ATHENS, Greece (AP) — Greece's Parliament votes Wednesday on whether to adopt more painful austerity measures — a condition for bailout funds needed to prevent a potentially disastrous default — and more anti-government protests and rioting are expected in Athens.
The vote on the euro28 billion midterm bill of spending cuts and tax hikes is set for Wednesday afternoon. Even some governing Socialist party deputies have objected to the bill, and two have indicated they might vote against it. But Prime Minister George Papandreou holds a five-seat majority in the 300-member assembly, and the bill should pass.
The bill has caused widespread outrage, and protesters have vowed to blockade parliament to prevent lawmakers from entering. More than 5,000 police will again be on hand Wednesday to try and thwart the protesters' plans.
On Tuesday, hours of rioting outside parliament left at least 46 people injured. At least 14 people were arrested, authorities said, as youths clashed with riot police on-and-off for more than 10 hours and into the night, leaving the city center filled with tear gas and strewn with smashed-up marble paving stones. Union had begun a 48-hour strike that shut down services and staged mass rallies throughout the capital in another day of chaotic protests.
The new austerity measures must be passed in a two-part vote on Wednesday and Thursday if Greece's international creditors are to release the next euro12 billion batch of the country's euro110 billion bailout fund — and prevent a default that could drag down European banks and shake the European and world economy.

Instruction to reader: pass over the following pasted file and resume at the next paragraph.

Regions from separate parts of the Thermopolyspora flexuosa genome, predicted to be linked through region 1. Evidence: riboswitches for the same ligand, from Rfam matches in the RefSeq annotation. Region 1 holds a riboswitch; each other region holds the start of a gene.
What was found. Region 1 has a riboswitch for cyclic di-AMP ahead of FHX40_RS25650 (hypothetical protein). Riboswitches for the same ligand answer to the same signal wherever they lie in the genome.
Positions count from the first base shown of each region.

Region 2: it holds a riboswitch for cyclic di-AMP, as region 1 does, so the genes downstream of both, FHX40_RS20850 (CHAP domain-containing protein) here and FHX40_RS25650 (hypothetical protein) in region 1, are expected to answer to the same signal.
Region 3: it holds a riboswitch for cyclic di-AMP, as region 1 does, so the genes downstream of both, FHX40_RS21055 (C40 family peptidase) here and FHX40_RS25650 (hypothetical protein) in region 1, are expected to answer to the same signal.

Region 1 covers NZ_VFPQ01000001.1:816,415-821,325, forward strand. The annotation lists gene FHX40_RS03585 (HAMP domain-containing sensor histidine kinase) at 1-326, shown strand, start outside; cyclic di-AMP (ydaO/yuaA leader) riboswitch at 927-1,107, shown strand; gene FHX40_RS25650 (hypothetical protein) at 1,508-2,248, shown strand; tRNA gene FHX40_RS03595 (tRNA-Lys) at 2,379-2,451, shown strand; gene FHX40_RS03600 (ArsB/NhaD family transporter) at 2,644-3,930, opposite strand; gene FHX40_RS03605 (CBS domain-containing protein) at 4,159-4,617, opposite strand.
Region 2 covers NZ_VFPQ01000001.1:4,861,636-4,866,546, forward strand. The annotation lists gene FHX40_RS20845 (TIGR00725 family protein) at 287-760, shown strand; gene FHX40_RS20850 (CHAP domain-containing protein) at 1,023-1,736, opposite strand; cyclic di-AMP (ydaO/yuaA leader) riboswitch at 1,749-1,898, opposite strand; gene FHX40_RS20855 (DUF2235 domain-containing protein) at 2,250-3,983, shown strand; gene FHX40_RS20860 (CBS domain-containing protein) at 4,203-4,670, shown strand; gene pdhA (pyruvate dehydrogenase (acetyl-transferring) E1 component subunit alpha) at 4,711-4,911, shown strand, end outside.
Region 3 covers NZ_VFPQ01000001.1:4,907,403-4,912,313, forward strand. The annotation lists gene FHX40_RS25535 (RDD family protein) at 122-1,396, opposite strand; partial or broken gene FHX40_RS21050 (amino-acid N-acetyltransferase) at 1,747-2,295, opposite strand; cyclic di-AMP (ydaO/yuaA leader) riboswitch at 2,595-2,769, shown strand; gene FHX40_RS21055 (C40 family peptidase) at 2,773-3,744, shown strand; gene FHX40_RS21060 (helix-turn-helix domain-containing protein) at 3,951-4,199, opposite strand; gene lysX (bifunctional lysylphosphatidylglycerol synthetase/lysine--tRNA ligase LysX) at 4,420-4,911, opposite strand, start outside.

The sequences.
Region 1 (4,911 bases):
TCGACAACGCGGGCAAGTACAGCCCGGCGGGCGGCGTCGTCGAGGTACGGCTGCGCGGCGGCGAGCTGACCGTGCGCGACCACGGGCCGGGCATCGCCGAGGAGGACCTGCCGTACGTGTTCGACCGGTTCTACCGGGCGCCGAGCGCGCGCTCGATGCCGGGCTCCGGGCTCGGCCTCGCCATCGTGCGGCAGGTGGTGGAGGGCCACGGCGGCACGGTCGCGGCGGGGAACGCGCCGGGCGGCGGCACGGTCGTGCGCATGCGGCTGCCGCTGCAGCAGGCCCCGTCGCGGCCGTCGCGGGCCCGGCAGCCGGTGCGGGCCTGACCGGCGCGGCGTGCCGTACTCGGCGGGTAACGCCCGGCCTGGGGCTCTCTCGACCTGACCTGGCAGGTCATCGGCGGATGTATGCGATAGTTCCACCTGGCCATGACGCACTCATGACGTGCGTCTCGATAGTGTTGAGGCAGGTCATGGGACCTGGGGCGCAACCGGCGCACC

"Voting these measures is required to maintain our credibility in the (bailout) process," Finance Minister Evangelos Venizelos said. "Voting for these measures, regardless of any reservations, is an important, brave act of political responsibility."
The Socialist government, which survived a revolt by party dissenters this month, is again taking them on by imposing the new punishing four-year program of spending cuts and tax hikes on even those on minimum wages — prompting anger inside parliament and out on the street.
"The austerity measures are not only harsh, not only unfair, but they are also ineffective," Socialist critic Vasso Papandreou told parliament late Tuesday. Still, she said she would grudgingly vote for the bill.
"Greece has many problems but the real problem is the eurozone," said Papandreou, a former EU commissioner. "Europe should be a zone of solidarity, but it is a jungle where the banks can do what they like."
Police and health officials said 37 policemen and nine protesters were hurt in Tuesday's clashes. Rioters set fire to giant parasols at an outdoor cafe, using some to form barricades, and smashed windows of a McDonald's outlet and other snack shops. Staff at upscale hotels handed out surgical masks to tourists and helped them with rolling luggage past the rioting, over ground strewn with rubble.
Later, youths set fire to a satellite truck parked near parliament, which rolled downhill into a kiosk whose freezer exploded. Hooded youths ducked behind the burning truck to help themselves to ice-cream cones.
"The situation that the workers are going through is tragic and we are near poverty levels," said Spyros Linardopoulos, a protester with the PAME union blockading the port of Piraeus earlier in the day. "The government has declared war and to this war we will answer back with war."
Unions attracted 20,000 protesters to rallies in Athens Tuesday, and plan more downtown protests Wednesday as most services will remain closed.
Fights will be disrupted by stoppages between 8:00 a.m. and midday and between 6:00 p.m. and 10:00 p.m. (0500-0900 GMT and 1500-1900 GMT).
Bailout eurozone members Greece, Portugal and Ireland only account for around 6 percent of the common-currency area output but have caused a crisis for Europe's monetary project.
"I trust that the Greek political leaders are fully aware of the responsibility that lies on their shoulders to avoid default," European Monetary Affairs Commissioner Olli Rehn said Tuesday.
Menelaos Hadjicostis, Demetris Nellas and AP television staff and photographers in Athens contributed to this report.